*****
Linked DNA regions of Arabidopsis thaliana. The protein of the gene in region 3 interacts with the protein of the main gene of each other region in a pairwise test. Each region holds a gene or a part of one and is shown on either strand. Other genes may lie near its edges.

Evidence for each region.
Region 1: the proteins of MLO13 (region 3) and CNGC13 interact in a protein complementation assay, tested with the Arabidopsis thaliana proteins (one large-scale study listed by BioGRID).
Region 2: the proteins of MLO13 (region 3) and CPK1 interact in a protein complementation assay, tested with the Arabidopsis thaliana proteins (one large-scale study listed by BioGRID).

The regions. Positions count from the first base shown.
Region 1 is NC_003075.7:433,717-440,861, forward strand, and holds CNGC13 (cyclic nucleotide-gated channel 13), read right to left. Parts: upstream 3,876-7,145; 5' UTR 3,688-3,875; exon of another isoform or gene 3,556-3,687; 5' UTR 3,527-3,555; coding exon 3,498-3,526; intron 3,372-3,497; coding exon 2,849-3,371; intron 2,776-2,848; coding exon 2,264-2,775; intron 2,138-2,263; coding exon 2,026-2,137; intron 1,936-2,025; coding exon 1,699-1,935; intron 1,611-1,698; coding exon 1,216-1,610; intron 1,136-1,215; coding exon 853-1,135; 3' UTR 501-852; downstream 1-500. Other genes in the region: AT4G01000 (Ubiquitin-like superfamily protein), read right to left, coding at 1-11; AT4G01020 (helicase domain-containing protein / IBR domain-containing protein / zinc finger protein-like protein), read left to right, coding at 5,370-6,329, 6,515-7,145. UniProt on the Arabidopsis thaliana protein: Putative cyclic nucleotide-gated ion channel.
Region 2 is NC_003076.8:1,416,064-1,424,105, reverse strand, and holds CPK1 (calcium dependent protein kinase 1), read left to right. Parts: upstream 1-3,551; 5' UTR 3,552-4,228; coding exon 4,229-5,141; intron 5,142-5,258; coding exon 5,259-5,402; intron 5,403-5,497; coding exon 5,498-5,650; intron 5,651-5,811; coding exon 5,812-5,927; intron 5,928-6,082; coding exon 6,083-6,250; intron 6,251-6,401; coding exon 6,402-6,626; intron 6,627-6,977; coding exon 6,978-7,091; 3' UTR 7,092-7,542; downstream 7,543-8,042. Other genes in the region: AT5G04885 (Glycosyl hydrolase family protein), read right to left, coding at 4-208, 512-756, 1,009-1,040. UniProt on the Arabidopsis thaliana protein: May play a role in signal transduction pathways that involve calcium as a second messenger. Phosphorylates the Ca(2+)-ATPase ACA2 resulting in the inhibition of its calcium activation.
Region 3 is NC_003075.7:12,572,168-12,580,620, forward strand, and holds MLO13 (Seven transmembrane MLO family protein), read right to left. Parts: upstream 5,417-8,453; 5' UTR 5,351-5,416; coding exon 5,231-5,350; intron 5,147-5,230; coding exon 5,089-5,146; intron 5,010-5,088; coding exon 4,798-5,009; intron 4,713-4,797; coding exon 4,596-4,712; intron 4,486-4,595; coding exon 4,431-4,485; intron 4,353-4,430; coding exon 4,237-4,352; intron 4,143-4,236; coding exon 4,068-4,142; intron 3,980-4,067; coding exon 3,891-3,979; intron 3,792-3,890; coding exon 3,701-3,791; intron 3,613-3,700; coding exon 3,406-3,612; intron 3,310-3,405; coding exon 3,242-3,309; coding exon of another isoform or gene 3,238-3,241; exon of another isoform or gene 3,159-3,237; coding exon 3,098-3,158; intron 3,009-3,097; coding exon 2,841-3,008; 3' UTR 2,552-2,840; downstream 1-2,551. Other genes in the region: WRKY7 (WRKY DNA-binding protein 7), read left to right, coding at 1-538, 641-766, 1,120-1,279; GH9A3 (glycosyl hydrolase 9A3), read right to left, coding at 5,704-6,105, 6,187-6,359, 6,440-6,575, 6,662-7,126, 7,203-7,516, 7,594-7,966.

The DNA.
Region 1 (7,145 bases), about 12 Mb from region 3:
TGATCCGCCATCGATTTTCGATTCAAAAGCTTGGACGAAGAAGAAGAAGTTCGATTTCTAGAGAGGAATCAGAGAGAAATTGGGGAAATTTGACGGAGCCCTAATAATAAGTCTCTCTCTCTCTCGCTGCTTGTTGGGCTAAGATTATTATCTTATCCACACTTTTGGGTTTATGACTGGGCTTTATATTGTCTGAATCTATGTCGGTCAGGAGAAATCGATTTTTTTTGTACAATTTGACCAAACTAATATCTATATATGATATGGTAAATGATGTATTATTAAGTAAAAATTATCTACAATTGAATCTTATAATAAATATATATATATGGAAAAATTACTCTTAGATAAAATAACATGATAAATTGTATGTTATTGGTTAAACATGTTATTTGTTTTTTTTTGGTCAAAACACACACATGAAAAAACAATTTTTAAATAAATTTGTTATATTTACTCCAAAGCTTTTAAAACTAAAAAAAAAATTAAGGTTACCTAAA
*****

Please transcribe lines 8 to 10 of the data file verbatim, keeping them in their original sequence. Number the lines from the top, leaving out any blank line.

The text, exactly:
Region 3 is NC_003075.7:12,572,168-12,580,620, forward strand, and holds MLO13 (Seven transmembrane MLO family protein), read right to left. Parts: upstream 5,417-8,453; 5' UTR 5,351-5,416; coding exon 5,231-5,350; intron 5,147-5,230; coding exon 5,089-5,146; intron 5,010-5,088; coding exon 4,798-5,009; intron 4,713-4,797; coding exon 4,596-4,712; intron 4,486-4,595; coding exon 4,431-4,485; intron 4,353-4,430; coding exon 4,237-4,352; intron 4,143-4,236; coding exon 4,068-4,142; intron 3,980-4,067; coding exon 3,891-3,979; intron 3,792-3,890; coding exon 3,701-3,791; intron 3,613-3,700; coding exon 3,406-3,612; intron 3,310-3,405; coding exon 3,242-3,309; coding exon of another isoform or gene 3,238-3,241; exon of another isoform or gene 3,159-3,237; coding exon 3,098-3,158; intron 3,009-3,097; coding exon 2,841-3,008; 3' UTR 2,552-2,840; downstream 1-2,551. Other genes in the region: WRKY7 (WRKY DNA-binding protein 7), read left to right, coding at 1-538, 641-766, 1,120-1,279; GH9A3 (glycosyl hydrolase 9A3), read right to left, coding at 5,704-6,105, 6,187-6,359, 6,440-6,575, 6,662-7,126, 7,203-7,516, 7,594-7,966.

The DNA.
Region 1 (7,145 bases), about 12 Mb from region 3: